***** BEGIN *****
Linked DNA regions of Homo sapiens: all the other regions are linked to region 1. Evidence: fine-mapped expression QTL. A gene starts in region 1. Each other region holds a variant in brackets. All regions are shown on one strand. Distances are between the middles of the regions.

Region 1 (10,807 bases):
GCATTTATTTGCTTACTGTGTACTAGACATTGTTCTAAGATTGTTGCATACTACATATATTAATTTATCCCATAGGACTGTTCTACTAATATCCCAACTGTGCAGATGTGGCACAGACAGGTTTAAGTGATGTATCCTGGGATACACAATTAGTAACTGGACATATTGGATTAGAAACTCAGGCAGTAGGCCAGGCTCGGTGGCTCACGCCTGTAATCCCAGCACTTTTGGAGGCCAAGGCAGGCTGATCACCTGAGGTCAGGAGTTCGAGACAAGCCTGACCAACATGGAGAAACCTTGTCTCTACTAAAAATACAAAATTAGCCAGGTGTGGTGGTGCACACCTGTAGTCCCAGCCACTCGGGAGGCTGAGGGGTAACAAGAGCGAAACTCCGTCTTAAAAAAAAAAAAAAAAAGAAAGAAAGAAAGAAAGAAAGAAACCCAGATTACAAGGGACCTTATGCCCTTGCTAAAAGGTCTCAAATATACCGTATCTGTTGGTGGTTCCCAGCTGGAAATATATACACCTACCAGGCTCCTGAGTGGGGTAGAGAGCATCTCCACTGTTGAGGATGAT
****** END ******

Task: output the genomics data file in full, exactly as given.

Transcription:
Linked DNA regions of Homo sapiens: all the other regions are linked to region 1. Evidence: fine-mapped expression QTL. A gene starts in region 1. Each other region holds a variant in brackets. All regions are shown on one strand. Distances are between the middles of the regions.

Region 1 (10,807 bases):
GCATTTATTTGCTTACTGTGTACTAGACATTGTTCTAAGATTGTTGCATACTACATATATTAATTTATCCCATAGGACTGTTCTACTAATATCCCAACTGTGCAGATGTGGCACAGACAGGTTTAAGTGATGTATCCTGGGATACACAATTAGTAACTGGACATATTGGATTAGAAACTCAGGCAGTAGGCCAGGCTCGGTGGCTCACGCCTGTAATCCCAGCACTTTTGGAGGCCAAGGCAGGCTGATCACCTGAGGTCAGGAGTTCGAGACAAGCCTGACCAACATGGAGAAACCTTGTCTCTACTAAAAATACAAAATTAGCCAGGTGTGGTGGTGCACACCTGTAGTCCCAGCCACTCGGGAGGCTGAGGGGTAACAAGAGCGAAACTCCGTCTTAAAAAAAAAAAAAAAAAGAAAGAAAGAAAGAAAGAAAGAAACCCAGATTACAAGGGACCTTATGCCCTTGCTAAAAGGTCTCAAATATACCGTATCTGTTGGTGGTTCCCAGCTGGAAATATATACACCTACCAGGCTCCTGAGTGGGGTAGAGAGCATCTCCACTGTTGAGGATGAT